As someone who has been involved with climbing access since 2003 in Oregon, I think it's important that all climbers (and hikers, mountain bikers, etc) not only understand a little about the wildlife that we share our spaces with, but also recognize that there is a discrepancy with how different land managers are not on the same page. The more information we have, the more we can advocate for a balanced approach to recreational access. And don't get me wrong, I love Peregrines and other raptors, and I think they need space when raising their offspring.

    The Migratory Bird Treaty Act is misused by land managers. It has to do with *intentional* take and killing, and it was not written for unintentional disturbance, such as climbers finding a new eyrie/nest on a cliff that wasn't known about.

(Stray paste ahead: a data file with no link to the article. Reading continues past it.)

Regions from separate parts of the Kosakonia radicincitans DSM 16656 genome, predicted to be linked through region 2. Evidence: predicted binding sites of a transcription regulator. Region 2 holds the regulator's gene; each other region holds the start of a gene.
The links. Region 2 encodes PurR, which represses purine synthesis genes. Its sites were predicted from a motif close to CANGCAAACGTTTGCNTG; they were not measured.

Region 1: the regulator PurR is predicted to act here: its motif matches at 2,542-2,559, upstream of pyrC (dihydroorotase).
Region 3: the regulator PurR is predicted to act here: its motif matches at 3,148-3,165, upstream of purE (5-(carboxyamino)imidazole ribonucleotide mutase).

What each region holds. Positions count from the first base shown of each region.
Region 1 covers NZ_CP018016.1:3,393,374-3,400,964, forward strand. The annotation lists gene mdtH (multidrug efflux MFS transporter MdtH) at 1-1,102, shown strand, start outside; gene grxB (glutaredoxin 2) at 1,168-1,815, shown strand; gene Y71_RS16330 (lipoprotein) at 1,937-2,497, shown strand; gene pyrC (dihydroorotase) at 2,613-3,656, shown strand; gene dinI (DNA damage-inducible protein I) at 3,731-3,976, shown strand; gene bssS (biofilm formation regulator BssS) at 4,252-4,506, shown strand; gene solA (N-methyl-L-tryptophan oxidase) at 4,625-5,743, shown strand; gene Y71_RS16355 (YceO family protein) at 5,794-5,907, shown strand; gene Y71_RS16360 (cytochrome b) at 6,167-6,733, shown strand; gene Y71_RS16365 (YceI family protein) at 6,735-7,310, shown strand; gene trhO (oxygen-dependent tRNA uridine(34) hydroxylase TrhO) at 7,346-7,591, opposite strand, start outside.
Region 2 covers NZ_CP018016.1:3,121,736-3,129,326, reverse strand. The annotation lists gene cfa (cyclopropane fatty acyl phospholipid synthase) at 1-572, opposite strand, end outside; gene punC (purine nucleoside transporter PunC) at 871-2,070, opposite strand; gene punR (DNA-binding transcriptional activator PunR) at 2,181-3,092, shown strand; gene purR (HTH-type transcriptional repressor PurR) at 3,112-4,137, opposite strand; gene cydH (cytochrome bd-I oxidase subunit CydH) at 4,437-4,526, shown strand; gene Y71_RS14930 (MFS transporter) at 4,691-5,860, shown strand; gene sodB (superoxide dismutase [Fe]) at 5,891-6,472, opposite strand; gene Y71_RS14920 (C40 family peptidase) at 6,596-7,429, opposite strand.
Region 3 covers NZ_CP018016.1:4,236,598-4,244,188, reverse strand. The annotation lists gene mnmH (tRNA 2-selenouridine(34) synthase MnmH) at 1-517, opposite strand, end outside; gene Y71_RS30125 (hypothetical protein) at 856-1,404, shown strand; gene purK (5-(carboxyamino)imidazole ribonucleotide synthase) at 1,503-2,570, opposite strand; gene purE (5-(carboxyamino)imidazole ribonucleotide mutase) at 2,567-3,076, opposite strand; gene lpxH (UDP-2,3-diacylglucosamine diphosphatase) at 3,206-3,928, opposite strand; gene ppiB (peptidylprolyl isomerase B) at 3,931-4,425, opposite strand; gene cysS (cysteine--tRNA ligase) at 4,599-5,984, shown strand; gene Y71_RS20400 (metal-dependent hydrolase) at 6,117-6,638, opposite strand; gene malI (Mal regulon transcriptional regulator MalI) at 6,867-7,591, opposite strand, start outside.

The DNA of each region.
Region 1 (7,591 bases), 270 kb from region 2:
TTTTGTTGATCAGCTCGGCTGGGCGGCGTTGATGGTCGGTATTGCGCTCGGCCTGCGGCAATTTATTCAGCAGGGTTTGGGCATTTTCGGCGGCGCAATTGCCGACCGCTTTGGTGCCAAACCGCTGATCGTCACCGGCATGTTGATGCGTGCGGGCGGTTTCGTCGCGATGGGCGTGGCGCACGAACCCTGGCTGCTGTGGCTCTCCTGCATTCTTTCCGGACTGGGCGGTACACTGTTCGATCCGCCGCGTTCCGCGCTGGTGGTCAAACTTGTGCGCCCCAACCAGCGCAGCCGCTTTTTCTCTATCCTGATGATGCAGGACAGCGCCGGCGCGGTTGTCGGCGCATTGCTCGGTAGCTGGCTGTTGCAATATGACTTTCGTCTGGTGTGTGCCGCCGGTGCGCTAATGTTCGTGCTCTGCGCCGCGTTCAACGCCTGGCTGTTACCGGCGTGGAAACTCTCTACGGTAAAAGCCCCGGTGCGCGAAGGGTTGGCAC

-Two of the most critical times to not disturb the falcons are courtship and eyrie/nest selection, and the first two weeks after the chicks hatch because they can't thermoregulate.

    -If juveniles can't figure out flying within that first 24 hours of attempted fledging, it's possible that they will die. They can't hunt if they can't fly. (This certainly isn't always the case.) One wildlife biologist who bred them in captivity in conjunction with the Peregrine Fund and released them from Hack boxes said that they had no parents (role models) to watch for flying and hunting skills. It's as if they just knew what to do to survive.

    -Juveniles are hunting on their own in one week of fledging.

    -Juveniles will go further and further from the nest in the days and weeks after fledging (per radio collar info). They may be gone for days at a time two weeks after fledging.

    -Juveniles will migrate south come September while the adults often stick around in the region. Cascade mountain Peregrines (Smith/Menagerie) *might* head to the coast for the variety of shorebirds for food come August/September and into winter before returning to their typical eyrie/nesting area.

    Many climbing and hiking areas (Cape Horn, WA) have different dates when closures are lifted. Some are two weeks after fledging (Honeycombs), and some are flat out July 15/31. Blanket reopening dates are not necessary, which is what Beacon Rock often is.